Considered one of the top players in the European circuit, Surinder Sunar, born in Dhinpur, Punjab, and now based in Wolverhampton, England, has earned a reputation for his inscrutable poker face. In 2004, he spent 9 hours going head to head with Australian Tony Guoga, whose heckling failed to rattle the implacable Sunar.
He went on to claim the World Poker Tour’s (WPT) Grand Prix de Paris, winning the €679,000 (around Rs4.4 crore now) pot, and a place in the Poker Hall of Fame. Here, in conversation with Lounge, he spoke about his journey to the big leagues. Edited excerpts:
How did you become interested in poker?
When I was at university about 30 years ago, I picked up the game and have been playing ever since.
What’s the most exciting tournament you’ve participated in?
There have been many exciting tournaments, but I would have to say that winning is a great feeling. I would say that the one that stands out would be winning the World Poker Tour Grand Prix de Paris event and winning the €679,000 grand prize, which was definitely a good achievement.
You’re renowned for your poker face—how do you keep your composure under pressure?
I would say experience, but I also would say that I am generally a balanced individual and only play when I am fully mentally prepared for the rigours of a tournament.
Do you think great poker playing comes through practice or talent?
A bit of both. Skill plays a big factor and having talent is good, but you have to practice and play to gain the relevant experience. The exciting thing is that I have seen non-talented people win some of the biggest tournaments.
You played in the APC in Goa last year—what was that like? Was it exciting to be playing in India?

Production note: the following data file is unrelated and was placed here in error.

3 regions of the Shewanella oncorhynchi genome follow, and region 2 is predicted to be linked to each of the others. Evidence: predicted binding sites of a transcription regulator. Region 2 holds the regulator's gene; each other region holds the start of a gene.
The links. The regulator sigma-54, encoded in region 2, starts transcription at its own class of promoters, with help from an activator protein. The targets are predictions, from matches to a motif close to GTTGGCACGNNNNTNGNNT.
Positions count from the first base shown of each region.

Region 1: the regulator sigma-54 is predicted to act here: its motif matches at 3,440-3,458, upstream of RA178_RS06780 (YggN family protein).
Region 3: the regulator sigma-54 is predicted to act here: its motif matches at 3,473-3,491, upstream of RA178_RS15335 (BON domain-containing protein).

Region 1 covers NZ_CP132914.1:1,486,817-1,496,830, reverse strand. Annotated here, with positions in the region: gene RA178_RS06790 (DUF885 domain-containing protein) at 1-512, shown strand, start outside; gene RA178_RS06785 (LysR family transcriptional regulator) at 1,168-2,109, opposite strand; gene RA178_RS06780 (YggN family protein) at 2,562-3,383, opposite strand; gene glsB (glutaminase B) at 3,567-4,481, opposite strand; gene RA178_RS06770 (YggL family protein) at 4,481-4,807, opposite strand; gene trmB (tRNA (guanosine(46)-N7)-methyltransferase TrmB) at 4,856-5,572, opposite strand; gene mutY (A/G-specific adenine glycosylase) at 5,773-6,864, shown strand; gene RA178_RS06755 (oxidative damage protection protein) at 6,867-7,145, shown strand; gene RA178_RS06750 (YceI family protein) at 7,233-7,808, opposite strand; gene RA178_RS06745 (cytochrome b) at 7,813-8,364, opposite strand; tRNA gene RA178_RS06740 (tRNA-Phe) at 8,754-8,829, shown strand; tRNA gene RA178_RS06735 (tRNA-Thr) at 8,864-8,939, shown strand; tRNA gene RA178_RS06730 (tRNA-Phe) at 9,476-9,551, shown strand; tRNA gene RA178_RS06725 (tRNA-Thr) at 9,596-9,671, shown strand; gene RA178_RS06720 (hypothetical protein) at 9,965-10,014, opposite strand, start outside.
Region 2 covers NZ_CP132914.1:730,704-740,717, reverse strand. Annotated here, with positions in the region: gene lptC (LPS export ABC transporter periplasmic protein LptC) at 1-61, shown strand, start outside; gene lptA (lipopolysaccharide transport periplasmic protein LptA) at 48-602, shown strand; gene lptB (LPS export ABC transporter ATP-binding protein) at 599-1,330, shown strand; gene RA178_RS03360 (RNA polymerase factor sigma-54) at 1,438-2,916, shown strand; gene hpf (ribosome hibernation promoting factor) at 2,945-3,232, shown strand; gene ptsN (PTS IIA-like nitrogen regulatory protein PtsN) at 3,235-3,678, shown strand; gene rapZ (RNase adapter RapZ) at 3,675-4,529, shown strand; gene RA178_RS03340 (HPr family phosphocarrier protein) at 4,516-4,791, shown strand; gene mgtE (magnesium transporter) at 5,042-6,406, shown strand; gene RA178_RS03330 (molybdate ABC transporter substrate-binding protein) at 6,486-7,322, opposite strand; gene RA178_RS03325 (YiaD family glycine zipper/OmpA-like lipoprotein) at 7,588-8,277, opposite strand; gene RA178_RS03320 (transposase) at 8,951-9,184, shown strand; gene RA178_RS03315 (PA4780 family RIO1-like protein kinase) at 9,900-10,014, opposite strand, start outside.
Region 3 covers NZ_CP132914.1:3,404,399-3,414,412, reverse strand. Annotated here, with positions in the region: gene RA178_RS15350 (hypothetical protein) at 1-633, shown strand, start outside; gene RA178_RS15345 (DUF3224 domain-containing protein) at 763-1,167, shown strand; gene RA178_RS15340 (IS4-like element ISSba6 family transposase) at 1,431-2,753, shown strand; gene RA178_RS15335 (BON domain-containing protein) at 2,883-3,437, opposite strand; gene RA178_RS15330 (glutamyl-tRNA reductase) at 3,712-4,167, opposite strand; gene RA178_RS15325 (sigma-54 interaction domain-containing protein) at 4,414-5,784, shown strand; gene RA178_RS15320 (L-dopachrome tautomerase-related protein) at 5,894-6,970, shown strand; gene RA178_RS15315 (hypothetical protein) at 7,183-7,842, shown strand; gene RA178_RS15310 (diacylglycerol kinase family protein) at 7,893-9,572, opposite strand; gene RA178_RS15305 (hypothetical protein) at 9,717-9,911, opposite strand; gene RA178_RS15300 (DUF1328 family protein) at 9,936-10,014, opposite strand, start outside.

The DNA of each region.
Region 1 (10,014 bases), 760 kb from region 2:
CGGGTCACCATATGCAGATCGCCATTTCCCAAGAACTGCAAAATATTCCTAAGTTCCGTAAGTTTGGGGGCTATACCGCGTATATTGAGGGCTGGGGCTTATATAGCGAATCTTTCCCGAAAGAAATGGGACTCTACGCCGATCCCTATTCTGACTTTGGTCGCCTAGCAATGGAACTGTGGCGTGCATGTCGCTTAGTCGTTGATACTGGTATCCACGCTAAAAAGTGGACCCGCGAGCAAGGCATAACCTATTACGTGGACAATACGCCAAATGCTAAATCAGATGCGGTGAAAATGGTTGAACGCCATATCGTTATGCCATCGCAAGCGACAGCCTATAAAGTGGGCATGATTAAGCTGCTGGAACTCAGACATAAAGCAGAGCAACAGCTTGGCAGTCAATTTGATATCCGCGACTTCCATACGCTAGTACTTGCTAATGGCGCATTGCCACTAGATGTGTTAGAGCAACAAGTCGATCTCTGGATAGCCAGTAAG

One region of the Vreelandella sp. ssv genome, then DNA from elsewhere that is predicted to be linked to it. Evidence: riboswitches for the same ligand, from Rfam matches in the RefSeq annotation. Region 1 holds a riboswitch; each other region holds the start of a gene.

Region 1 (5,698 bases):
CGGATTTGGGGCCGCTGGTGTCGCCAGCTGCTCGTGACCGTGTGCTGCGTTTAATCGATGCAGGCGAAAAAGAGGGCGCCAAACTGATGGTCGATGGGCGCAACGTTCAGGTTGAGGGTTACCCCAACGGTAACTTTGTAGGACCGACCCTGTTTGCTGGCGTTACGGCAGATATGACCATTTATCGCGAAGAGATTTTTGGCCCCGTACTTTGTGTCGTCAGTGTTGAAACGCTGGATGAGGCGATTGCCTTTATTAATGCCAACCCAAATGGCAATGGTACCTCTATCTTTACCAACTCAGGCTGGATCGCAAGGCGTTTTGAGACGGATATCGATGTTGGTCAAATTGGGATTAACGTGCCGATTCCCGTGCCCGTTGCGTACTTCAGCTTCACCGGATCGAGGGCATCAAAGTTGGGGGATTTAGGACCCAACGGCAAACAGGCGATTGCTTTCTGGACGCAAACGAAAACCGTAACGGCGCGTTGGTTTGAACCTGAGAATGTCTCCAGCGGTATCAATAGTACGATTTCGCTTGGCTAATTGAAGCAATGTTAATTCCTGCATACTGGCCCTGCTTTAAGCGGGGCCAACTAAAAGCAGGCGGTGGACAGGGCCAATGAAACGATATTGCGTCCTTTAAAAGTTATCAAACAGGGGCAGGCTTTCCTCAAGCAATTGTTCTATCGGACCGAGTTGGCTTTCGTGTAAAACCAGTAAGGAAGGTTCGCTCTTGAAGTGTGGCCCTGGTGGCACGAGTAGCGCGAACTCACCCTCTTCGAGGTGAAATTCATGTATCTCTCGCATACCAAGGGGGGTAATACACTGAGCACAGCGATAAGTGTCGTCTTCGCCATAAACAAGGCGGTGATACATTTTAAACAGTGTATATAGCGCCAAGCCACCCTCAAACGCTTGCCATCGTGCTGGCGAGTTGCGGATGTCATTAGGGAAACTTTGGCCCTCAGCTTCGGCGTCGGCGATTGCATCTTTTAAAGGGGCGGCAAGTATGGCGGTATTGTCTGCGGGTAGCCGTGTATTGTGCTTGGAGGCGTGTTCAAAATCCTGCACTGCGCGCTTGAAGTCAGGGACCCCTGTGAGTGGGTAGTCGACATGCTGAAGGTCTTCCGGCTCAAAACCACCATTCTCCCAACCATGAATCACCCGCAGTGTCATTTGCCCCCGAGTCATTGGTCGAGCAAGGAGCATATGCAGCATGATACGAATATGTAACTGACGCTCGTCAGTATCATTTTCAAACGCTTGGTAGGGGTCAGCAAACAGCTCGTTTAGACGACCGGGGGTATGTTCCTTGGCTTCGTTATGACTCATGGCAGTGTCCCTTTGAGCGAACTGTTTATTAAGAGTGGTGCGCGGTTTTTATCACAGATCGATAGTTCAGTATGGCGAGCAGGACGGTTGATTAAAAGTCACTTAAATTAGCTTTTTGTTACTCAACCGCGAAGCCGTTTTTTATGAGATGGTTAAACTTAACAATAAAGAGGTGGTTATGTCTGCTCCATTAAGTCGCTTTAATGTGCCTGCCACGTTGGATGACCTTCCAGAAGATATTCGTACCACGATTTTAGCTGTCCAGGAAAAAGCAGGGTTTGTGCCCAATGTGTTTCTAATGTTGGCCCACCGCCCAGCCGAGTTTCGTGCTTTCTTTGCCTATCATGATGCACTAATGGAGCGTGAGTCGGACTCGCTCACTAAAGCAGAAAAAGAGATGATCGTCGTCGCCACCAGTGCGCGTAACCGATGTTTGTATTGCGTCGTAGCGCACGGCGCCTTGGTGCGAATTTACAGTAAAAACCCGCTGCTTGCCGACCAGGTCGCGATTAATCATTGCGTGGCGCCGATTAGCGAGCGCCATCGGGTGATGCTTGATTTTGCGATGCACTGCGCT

The APC was a great experience. The event was well organized and was a great environment to relax and play poker. I come to India regularly and it was very exciting to see the development of poker in India achieve so much.
Poker is becoming increasingly popular in India. Do you think we have what it takes to make great poker players?
Hundred per cent. In India, I met many talented players. The important factor is to create opportunities for them to get real tournament practice. Playing against friends is fun, but tournament experience will be achieved by playing in events such as the India Poker Tour. Also, with the launch of WPT TV series on Zee Sports, it’s good to watch and learn basics where you can.
You’ve already won the World Poker Tour. Any ambitions left?
There are many ambitions left. I would, however, say that the two key ones are winning the World Series of Poker and the India Poker Tour main events.
Any tips for the aspiring poker player?
I think balance is good. To play poker when you are tired and exhausted does not allow you to play to your best potential. Learning the basics and getting plenty of practice is important. The key is to maintain the fun and enjoyment level of the game.